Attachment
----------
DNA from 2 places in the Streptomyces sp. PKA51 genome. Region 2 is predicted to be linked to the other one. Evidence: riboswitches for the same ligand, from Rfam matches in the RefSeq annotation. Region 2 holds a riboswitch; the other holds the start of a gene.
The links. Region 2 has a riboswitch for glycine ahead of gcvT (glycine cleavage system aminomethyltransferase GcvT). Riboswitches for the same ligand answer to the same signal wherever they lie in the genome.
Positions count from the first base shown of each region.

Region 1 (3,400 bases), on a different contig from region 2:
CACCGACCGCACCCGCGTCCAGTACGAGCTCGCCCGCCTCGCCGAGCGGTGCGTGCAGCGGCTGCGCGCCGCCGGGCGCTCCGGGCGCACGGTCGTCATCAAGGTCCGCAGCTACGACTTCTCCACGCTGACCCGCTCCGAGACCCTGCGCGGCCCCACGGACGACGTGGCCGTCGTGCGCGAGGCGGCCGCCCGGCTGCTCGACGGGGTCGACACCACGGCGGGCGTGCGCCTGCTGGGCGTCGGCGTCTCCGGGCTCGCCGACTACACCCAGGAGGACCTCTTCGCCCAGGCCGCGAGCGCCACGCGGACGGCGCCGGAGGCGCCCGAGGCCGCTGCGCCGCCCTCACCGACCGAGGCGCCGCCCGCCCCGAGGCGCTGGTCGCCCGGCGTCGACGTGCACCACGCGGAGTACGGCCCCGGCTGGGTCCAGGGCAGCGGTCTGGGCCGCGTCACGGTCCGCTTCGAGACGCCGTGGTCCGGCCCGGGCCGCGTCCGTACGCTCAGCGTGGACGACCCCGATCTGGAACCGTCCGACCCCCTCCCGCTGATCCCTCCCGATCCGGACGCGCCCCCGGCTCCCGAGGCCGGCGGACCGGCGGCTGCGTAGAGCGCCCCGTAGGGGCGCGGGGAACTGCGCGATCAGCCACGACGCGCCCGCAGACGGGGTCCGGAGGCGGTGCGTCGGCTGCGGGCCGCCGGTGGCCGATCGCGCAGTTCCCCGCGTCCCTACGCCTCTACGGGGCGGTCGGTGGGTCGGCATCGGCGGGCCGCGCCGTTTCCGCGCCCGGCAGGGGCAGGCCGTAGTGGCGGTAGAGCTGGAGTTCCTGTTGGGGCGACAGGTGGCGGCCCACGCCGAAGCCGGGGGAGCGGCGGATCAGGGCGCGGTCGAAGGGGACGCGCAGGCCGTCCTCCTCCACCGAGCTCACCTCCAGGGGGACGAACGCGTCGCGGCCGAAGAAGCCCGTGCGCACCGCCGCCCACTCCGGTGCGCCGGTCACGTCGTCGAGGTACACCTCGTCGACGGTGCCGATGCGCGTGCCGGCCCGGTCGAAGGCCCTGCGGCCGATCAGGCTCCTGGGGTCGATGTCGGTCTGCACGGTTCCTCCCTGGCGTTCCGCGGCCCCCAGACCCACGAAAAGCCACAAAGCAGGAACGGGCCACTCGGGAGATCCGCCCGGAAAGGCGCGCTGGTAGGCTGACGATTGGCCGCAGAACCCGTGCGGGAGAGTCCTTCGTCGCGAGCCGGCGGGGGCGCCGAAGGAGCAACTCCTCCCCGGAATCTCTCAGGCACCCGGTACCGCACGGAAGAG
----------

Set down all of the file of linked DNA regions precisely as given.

DNA from 2 places in the Streptomyces sp. PKA51 genome. Region 2 is predicted to be linked to the other one. Evidence: riboswitches for the same ligand, from Rfam matches in the RefSeq annotation. Region 2 holds a riboswitch; the other holds the start of a gene.
The links. Region 2 has a riboswitch for glycine ahead of gcvT (glycine cleavage system aminomethyltransferase GcvT). Riboswitches for the same ligand answer to the same signal wherever they lie in the genome.
Positions count from the first base shown of each region.

Region 1 (3,400 bases), on a different contig from region 2:
CACCGACCGCACCCGCGTCCAGTACGAGCTCGCCCGCCTCGCCGAGCGGTGCGTGCAGCGGCTGCGCGCCGCCGGGCGCTCCGGGCGCACGGTCGTCATCAAGGTCCGCAGCTACGACTTCTCCACGCTGACCCGCTCCGAGACCCTGCGCGGCCCCACGGACGACGTGGCCGTCGTGCGCGAGGCGGCCGCCCGGCTGCTCGACGGGGTCGACACCACGGCGGGCGTGCGCCTGCTGGGCGTCGGCGTCTCCGGGCTCGCCGACTACACCCAGGAGGACCTCTTCGCCCAGGCCGCGAGCGCCACGCGGACGGCGCCGGAGGCGCCCGAGGCCGCTGCGCCGCCCTCACCGACCGAGGCGCCGCCCGCCCCGAGGCGCTGGTCGCCCGGCGTCGACGTGCACCACGCGGAGTACGGCCCCGGCTGGGTCCAGGGCAGCGGTCTGGGCCGCGTCACGGTCCGCTTCGAGACGCCGTGGTCCGGCCCGGGCCGCGTCCGTACGCTCAGCGTGGACGACCCCGATCTGGAACCGTCCGACCCCCTCCCGCTGATCCCTCCCGATCCGGACGCGCCCCCGGCTCCCGAGGCCGGCGGACCGGCGGCTGCGTAGAGCGCCCCGTAGGGGCGCGGGGAACTGCGCGATCAGCCACGACGCGCCCGCAGACGGGGTCCGGAGGCGGTGCGTCGGCTGCGGGCCGCCGGTGGCCGATCGCGCAGTTCCCCGCGTCCCTACGCCTCTACGGGGCGGTCGGTGGGTCGGCATCGGCGGGCCGCGCCGTTTCCGCGCCCGGCAGGGGCAGGCCGTAGTGGCGGTAGAGCTGGAGTTCCTGTTGGGGCGACAGGTGGCGGCCCACGCCGAAGCCGGGGGAGCGGCGGATCAGGGCGCGGTCGAAGGGGACGCGCAGGCCGTCCTCCTCCACCGAGCTCACCTCCAGGGGGACGAACGCGTCGCGGCCGAAGAAGCCCGTGCGCACCGCCGCCCACTCCGGTGCGCCGGTCACGTCGTCGAGGTACACCTCGTCGACGGTGCCGATGCGCGTGCCGGCCCGGTCGAAGGCCCTGCGGCCGATCAGGCTCCTGGGGTCGATGTCGGTCTGCACGGTTCCTCCCTGGCGTTCCGCGGCCCCCAGACCCACGAAAAGCCACAAAGCAGGAACGGGCCACTCGGGAGATCCGCCCGGAAAGGCGCGCTGGTAGGCTGACGATTGGCCGCAGAACCCGTGCGGGAGAGTCCTTCGTCGCGAGCCGGCGGGGGCGCCGAAGGAGCAACTCCTCCCCGGAATCTCTCAGGCACCCGGTACCGCACGGAAGAG